American ‘Punim’


A little breaking news from Little Girl Land: May 31 marked the debut of the first Jewish American Girl doll.

Each American Girl represents a momentous era in U.S. history, as well as a girl's place in it. Founded in 1986, American Girl has sold some 16 million dolls. The company now has magazines, books, movies and showcase stores.

I checked with Stephanie Hewitt Mraz, my BFF from nursery school and beyond. Did we have Jewish dolls?

"No," said Stephanie. "Did we want them?"

Apparently not. Hebrew school put enough Jewish in our respective diets. Our playtime was Barbie-dominated, though Stephanie made a good point. How do we know Barbie wasn't Jewish? She could have been Barbie Greenblatt and married to Ken Schwartz.

And how do we know that this American Girl is Jewish? Can she not play with the other dolls on Sundays because she has to go to Hebrew school? Will there be an American Girl Bat Mitzvah? Of all our questions, Stephanie and I had the same first one. What does she look like, this Jewish American Girl? How, kin ahora, is her hair?

Looks matter, because we Jewish girls are usually portrayed as, well, homely. I give you the TV character Blossom, Baby from "Dirty Dancing" and Andrea Zuckerman from "Beverly Hills 90210." Smart, not pretty.

So, this new Jewish American Girl. Is she pretty? She is. Meet Rebecca Rubin, a brown-eyed brunette with wavy hair that curls cutely at the ends. Rebecca is a 91/2-year-old Russian Jew growing up in New York's 1914 melting pot of immigration.

Why 1914? Why a Jewish doll?

Julie Parks, spokeswoman for American Girl, explained the company's priorities: story — and history.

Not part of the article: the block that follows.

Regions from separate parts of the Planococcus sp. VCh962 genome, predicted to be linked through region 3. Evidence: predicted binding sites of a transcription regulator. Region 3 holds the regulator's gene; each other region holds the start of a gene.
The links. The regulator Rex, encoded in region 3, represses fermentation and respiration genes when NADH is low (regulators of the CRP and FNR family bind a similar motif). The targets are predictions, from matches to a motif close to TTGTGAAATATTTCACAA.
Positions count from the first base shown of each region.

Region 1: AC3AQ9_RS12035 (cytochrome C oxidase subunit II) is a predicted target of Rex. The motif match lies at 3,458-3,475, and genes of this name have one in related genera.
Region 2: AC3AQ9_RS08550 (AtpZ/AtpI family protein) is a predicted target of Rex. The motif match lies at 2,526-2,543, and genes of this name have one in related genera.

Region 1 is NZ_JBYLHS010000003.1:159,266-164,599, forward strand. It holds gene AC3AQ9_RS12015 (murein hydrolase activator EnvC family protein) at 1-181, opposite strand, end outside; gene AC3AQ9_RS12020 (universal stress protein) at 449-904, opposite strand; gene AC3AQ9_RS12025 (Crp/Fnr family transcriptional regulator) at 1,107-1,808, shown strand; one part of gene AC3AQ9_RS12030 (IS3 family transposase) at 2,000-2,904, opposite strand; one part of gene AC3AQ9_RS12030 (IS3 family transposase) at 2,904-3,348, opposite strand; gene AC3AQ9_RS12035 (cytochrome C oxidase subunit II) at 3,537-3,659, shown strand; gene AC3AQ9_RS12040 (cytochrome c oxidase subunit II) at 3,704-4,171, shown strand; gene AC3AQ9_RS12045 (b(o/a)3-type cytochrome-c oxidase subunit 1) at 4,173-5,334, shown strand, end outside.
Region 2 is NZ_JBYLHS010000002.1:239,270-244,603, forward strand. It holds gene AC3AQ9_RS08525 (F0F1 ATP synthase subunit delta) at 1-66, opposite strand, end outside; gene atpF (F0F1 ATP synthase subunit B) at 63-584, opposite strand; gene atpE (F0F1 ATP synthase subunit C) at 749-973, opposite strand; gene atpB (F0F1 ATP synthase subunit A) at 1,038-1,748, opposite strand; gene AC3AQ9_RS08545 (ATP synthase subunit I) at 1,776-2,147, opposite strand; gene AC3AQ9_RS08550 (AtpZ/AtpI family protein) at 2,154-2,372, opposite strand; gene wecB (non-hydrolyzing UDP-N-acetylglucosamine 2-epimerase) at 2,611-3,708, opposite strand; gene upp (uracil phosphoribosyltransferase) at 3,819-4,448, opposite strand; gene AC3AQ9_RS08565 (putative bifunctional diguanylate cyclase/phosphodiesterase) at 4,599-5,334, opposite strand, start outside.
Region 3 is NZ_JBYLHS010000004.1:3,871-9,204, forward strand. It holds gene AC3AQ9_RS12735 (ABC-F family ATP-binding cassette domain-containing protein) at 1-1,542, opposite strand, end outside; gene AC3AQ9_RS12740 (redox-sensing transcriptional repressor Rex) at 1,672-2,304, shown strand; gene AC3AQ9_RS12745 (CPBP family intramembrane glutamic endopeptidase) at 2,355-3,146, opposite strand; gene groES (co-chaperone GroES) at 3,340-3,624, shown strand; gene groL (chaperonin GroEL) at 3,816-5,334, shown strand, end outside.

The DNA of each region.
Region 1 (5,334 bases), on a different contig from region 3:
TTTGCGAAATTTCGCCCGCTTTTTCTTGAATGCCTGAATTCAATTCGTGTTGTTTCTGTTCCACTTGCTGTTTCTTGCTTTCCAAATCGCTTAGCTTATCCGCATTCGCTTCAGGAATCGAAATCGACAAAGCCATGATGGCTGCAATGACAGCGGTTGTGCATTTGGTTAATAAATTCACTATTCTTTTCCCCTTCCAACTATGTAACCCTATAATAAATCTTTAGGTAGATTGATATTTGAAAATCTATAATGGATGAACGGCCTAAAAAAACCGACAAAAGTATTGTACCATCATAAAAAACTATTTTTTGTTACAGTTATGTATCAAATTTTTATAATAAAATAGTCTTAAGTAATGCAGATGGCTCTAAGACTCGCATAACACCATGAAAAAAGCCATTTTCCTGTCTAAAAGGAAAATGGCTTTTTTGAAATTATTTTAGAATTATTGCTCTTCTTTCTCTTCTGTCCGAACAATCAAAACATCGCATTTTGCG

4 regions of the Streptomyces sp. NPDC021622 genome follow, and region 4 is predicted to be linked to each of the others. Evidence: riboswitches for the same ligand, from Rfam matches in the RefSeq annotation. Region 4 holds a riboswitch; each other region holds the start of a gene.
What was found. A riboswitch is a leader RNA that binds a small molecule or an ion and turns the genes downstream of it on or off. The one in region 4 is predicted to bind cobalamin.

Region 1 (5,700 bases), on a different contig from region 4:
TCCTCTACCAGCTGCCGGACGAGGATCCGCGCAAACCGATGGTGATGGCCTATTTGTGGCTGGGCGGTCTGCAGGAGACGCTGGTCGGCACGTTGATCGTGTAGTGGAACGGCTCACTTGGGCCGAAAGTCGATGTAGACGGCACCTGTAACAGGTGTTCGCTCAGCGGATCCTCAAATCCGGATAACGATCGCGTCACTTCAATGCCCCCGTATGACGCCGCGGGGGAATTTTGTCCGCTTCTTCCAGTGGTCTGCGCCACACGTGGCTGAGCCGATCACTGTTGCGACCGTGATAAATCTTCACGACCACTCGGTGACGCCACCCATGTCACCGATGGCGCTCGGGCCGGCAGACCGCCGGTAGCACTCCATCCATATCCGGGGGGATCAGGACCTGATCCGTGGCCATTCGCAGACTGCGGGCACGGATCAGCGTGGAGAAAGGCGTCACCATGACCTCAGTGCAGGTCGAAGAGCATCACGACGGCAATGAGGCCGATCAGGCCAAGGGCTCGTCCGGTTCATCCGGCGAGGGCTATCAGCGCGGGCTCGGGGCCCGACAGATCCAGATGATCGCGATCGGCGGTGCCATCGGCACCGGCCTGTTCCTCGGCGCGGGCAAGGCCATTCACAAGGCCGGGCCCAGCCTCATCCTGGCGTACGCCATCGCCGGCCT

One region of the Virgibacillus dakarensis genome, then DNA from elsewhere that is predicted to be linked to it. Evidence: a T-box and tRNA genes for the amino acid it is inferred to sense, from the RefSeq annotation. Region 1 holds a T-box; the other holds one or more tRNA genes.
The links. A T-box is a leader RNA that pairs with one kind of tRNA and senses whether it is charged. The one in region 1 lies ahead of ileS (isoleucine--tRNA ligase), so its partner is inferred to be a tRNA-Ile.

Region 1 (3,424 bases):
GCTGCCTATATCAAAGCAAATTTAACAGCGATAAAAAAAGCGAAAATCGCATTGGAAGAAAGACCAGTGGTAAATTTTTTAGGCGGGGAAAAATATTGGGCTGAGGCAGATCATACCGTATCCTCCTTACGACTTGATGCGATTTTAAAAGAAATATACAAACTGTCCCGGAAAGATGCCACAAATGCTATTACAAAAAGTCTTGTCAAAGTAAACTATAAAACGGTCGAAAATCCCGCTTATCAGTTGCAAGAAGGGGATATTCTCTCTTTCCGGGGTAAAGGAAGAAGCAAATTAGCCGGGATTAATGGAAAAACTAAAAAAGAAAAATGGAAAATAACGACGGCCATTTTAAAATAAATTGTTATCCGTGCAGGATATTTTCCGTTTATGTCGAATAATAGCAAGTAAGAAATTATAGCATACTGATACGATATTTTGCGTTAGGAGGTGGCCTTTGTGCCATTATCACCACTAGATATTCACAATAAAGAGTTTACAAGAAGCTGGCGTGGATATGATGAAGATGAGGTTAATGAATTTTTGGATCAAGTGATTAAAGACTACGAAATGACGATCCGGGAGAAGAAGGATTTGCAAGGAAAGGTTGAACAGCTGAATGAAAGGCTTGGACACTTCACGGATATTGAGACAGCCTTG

"We felt the immigration period was important in explaining how America became a melting pot," she said. "We looked at the peak of immigration, from 1880 to 1914. Russian Jews were the largest group in New York at the time. And, to tell the immigrant experience, we needed religion."

The first of her books, Meet Rebecca, opens with the Rubin family gathering for Shabbat. Not coincidentally, Rebecca's accessories include a Sabbath set and a Chanukah set due to be unveiled in September. The first one includes candlesticks, challah, a Samovar, tea canister and water glasses. Oddly, there's no Kiddush cup.

Will gentile girls play with the Sabbath Set? What would … Wait a minute! Is this whole thing a — gasp — marketing ploy to sell American Girls to Jewish girls?

"Rebecca will resonate very strongly with Jewish and non-Jewish girls," said Parks. "For girls who are not familiar with her culture, she can act as a window so they can understand the impact of Jewish Americans on our culture. For Jewish girls, she is a mirror — a direct reflection of their heritage and culture."

Speaking of mirrors, how was Rebecca's appearance decided?

"Our historical researchers and editorial team worked with the design team to create an authentic look," said Parks. "What Rebecca wears is what girls wore in the New York of 1914."

And in 1914, it wasn't easy being Jewish. Incorporating religion into her American life is an isue. In the six books that chronicle her story, Rebecca confronts her family's poverty, their expectations and the struggle over celebrating Christmas in school.

Rebecca faces these challenges with wit, charm and sass.

She's got chutzpah, Rebecca does. Tell me, what's more Jewish and American than that?


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